Tisha B’Av: The Destruction of ‘The God Hole’ Between the Worlds

This is one of the deepest, most solar plexus hitting, truth invoking things I have read for a long time. It is as if many things that I have felt and thought and believed were swooped up and distilled and then released back to me to breathe in deeply and allow to permeate my being. It is a meditation of sorts on Tish B’Av. For me it is a timely message. Here are a few bits, but I would enjoin you to read – very slowly and thoughtfully- the entire essay.
By Dr. Clarissa Pinkola Estés

I thought about how destruction of ‘The God Hole’ seems worthy of a 24/7 crawler running at the bottom of CNN or Fox. Yet we never hear of it. As journalists, we cover every aspect of destruction except this one to the human soul and heart; a destruction of self that often causes all kinds of other palpable destructions to be unleashed on this poor world. I often see that injury and devastation to animals, environment, other human hearts and lives is done by humans who are most injured themselves. Wherever and however human beings are shot through and unhealed, wherever they are deadened… if unstopped, they will attempt to wound and deaden others.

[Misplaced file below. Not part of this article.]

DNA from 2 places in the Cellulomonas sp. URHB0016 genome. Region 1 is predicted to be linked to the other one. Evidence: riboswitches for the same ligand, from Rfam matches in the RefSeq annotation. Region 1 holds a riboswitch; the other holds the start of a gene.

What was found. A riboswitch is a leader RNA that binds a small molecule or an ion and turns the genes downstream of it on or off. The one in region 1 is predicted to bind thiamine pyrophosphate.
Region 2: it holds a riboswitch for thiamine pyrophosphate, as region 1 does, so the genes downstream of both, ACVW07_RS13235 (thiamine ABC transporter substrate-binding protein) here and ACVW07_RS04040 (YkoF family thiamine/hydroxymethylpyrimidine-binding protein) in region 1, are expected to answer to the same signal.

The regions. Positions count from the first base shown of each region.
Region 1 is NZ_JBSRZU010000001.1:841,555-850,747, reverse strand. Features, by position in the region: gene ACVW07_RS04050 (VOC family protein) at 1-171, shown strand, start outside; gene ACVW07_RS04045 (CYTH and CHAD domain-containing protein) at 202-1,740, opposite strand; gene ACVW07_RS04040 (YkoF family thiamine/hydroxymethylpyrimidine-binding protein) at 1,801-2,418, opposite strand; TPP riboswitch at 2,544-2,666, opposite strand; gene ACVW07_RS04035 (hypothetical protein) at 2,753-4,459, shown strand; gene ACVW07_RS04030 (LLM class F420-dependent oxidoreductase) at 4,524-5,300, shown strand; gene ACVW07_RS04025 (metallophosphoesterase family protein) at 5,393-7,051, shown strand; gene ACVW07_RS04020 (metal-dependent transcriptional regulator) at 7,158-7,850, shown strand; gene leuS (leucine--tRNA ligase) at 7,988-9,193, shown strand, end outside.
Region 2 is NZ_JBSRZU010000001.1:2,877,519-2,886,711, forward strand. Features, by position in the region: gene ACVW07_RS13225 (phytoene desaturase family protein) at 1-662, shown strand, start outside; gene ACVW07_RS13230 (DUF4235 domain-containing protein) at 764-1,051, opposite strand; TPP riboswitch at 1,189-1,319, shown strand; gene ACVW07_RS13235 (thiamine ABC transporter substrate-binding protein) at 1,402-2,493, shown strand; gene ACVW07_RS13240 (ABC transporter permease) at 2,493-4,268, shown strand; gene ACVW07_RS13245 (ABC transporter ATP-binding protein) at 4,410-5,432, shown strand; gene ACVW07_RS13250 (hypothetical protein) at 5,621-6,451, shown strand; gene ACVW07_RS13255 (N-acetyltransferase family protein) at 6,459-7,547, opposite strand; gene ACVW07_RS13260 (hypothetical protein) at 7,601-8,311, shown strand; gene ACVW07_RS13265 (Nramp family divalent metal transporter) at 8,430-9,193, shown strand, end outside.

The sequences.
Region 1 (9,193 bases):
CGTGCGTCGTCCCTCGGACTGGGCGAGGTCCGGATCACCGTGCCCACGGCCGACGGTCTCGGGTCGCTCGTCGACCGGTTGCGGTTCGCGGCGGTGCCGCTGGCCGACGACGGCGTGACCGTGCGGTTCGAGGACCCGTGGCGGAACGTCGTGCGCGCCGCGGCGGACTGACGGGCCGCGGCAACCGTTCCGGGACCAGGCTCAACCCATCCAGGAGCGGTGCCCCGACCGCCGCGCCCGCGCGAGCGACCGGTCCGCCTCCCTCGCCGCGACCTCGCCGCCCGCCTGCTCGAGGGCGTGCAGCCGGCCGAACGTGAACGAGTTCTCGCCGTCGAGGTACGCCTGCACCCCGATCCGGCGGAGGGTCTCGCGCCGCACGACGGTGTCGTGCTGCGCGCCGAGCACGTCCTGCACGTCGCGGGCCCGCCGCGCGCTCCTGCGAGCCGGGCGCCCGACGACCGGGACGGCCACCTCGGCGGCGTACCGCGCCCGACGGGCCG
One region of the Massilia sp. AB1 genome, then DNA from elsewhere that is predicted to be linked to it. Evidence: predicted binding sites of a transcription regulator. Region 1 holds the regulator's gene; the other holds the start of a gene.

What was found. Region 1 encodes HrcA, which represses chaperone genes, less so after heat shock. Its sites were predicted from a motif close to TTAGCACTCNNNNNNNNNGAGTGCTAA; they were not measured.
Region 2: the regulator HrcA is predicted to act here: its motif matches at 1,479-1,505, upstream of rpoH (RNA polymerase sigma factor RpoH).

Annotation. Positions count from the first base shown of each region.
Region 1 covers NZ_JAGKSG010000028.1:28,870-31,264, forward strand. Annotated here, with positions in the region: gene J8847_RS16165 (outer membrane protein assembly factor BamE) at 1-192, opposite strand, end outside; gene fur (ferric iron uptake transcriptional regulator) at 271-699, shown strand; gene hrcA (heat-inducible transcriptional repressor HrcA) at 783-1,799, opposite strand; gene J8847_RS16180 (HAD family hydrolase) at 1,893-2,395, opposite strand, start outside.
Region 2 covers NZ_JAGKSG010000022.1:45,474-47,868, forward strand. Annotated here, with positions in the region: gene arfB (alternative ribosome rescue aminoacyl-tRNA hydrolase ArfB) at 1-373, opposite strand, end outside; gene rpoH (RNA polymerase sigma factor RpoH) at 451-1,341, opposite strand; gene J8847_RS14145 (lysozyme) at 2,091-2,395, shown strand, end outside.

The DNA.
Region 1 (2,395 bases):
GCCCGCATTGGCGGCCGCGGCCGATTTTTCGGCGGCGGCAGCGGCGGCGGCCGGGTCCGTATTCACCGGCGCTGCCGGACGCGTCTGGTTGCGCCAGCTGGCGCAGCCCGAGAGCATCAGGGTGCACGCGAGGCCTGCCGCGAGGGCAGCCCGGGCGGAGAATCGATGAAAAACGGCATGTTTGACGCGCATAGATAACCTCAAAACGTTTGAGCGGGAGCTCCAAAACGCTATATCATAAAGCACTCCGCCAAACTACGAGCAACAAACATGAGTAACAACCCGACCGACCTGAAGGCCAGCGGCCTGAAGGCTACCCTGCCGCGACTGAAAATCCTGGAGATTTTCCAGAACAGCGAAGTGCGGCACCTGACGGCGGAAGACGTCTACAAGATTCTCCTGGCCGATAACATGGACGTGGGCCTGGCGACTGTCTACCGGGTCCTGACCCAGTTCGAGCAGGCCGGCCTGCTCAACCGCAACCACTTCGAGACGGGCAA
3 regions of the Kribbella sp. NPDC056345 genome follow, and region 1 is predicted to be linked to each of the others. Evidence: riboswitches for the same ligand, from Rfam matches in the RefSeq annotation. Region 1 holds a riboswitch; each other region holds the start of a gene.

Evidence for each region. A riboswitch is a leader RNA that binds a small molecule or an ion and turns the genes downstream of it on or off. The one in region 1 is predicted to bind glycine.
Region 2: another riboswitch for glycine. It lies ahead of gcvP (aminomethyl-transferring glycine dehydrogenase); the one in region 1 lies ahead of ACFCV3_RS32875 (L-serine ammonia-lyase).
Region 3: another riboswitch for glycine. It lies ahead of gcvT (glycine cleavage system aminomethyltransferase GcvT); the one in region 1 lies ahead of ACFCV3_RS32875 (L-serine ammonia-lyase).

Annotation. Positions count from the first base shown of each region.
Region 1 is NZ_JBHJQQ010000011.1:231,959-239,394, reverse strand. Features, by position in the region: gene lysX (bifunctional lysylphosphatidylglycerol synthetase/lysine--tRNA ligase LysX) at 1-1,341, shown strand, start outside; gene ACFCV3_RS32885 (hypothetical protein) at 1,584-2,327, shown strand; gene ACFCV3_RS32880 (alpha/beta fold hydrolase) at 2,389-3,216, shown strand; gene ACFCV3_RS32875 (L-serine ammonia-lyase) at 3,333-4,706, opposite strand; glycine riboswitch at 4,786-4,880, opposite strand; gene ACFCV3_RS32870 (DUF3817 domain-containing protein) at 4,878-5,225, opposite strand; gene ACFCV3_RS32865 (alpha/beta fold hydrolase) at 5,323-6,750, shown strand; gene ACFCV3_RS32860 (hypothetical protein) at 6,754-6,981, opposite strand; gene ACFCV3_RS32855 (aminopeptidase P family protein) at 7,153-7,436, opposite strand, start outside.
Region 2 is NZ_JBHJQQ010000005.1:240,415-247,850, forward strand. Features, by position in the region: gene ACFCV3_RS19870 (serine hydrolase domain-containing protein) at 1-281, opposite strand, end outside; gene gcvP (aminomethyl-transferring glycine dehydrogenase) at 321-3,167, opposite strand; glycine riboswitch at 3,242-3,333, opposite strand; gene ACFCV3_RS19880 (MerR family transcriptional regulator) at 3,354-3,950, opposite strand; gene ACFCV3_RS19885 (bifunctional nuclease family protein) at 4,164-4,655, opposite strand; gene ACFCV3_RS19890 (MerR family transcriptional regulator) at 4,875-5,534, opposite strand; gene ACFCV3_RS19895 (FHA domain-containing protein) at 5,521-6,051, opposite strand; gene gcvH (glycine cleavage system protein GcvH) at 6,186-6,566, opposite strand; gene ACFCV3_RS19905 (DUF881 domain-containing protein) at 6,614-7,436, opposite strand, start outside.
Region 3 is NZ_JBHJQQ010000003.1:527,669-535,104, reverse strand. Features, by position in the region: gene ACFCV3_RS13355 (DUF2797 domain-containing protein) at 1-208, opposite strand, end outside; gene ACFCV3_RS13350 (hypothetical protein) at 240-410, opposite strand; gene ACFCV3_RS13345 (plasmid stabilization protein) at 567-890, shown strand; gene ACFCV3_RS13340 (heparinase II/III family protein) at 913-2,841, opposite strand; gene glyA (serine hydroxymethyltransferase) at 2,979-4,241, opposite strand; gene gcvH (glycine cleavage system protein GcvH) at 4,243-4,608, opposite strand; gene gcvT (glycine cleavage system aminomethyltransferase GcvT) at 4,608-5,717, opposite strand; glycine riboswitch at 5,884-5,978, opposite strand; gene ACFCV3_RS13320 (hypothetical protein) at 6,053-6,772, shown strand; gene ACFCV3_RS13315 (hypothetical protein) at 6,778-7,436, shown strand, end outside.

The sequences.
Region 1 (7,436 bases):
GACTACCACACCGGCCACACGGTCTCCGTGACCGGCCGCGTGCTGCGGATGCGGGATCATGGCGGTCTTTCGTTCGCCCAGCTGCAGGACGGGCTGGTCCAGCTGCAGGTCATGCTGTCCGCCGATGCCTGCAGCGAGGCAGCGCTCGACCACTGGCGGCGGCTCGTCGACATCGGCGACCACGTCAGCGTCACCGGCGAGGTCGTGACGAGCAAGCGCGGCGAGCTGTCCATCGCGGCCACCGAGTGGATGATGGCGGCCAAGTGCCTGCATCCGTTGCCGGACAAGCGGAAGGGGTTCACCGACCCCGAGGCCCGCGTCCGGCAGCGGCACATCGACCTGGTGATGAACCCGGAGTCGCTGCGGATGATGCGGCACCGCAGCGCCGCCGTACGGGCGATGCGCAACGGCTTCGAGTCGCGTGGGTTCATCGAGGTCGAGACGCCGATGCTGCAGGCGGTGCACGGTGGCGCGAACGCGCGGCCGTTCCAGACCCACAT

Thus, a person by person restoration of The God Hole, that opening between worlds where God meets humans, that place where a far deeper more far-seeing self is stablized and restored, is newsworthy. At the opening between worlds, the answer about how to live is seldom either/or. More often, it’s and/ and/ and.

…It’s true some pray loud but choose to live shallow. Not all take the summons to heart, and that’s what it takes: widening the heart. Change of heart.

… Tisha B’av is a time to remember original self before it was landlocked or deadlocked; before it became covered over by the sand drifts of parents, culture, by stilted adaptations, by one’s own commandante ego dressed in mismatched policeman’s uniform yipping orders from shore about how to be important instead of how to love helplessly, and how to explode into aliveness time and again.

Tisha B’av is about lamenting all of this closing off the opening to the deepest remembering… why you came to earth, no small thing… and who sent you….

…We’ll be away from the workaday, that ‘keeping busy to keep my mind off what really matters to my soul.’ We’ll sit there cheek on upper arm, eyes closed, listening to the poetry of the Lamentations and answering. We’ll sit low with only our miserable little thoughts about how we have over this past many months, dynamited shut ‘The God Hole.’

I have been thinking, myself, of the importance of l’chaim. The move toward life, away from death, and how that is a reaching toward God, do we want life, do we really really want life? Enough to sorrow over what is killing us and give rise to a lamentation from our own souls?

This is an interesting way to put it:”God Hole”. It speaks volumes to me.